White-spotted Flufftail, a common bird in the forests of Kenya, Uganda, and other East African countries, is actually slightly less skulking than most other flufftails, so I’ve shown them to a good numbers of birders. The same can be said of Madagascar Flufftail. However, the extremely rare Slender-billed Flufftail, a marsh bird best seen near Mananara Lodge in Madagascar, is the opposite – it’s one of the world’s most difficult flufftails, due to its sheer rarity and not only its elusiveness. One of our guides has seen it, but I have yet to make the effort, as I’ve been tied up with too many other trips (if you want to join me, please do contact me, though – I can always be tempted!).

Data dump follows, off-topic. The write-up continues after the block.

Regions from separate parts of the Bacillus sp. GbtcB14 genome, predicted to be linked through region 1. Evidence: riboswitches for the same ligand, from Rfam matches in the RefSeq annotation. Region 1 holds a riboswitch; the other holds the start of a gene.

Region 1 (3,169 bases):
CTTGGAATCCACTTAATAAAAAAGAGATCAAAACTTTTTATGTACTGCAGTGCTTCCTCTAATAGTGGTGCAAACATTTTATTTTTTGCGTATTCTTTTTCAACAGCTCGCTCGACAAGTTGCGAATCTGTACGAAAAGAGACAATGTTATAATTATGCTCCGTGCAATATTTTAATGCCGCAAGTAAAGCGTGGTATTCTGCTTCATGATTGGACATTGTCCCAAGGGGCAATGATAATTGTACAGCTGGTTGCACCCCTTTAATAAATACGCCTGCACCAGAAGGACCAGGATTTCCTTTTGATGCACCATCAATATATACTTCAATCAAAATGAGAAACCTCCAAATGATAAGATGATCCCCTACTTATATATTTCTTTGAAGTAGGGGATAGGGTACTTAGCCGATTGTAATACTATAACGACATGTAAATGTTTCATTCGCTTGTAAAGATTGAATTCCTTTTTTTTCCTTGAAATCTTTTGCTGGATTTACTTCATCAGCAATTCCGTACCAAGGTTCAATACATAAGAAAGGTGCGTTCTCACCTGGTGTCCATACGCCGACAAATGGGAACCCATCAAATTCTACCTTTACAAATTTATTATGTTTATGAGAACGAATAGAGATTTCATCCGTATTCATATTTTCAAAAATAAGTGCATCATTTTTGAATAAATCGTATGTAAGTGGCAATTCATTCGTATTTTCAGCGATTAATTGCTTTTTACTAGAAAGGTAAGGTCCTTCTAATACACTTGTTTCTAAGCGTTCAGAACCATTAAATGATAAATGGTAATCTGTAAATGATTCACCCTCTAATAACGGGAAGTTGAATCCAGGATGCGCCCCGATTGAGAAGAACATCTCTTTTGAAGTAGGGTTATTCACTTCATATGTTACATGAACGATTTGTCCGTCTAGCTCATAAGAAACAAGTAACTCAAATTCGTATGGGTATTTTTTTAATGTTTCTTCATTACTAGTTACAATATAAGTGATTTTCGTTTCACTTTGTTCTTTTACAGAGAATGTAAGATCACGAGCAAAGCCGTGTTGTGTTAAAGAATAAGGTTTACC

This would be a good time to talk about another incredibly rare one, the critically endangered White-winged Flufftail, which is only known as a breeding bird in the highland marshes of South Africa and Ethiopia (with one or two sightings in between). The best way to see this species is to join an organized flushing event, which is arranged every couple of years near Dullstroom (2.5 hours’ drive east of Johannesburg) in the Greater Drakensberg region of South Africa. These are fund-raising events, and all moneys donated by flufftail flushers go towards conservation of the species. I’ve only joined one such event, but I got a great view of the bird in flight! A captive breeding program is planned for the Johannesburg Zoo, and, interestingly, blood samples are being obtained for stable isotope and genetic analysis to see, among other things, whether this tiny little bird migrates the long distance between South Africa and Ethiopia, or whether these are completely separate populations. Birdlife South Africa (http://www.birdlife.org.za/) is doing a lot of this conservation research.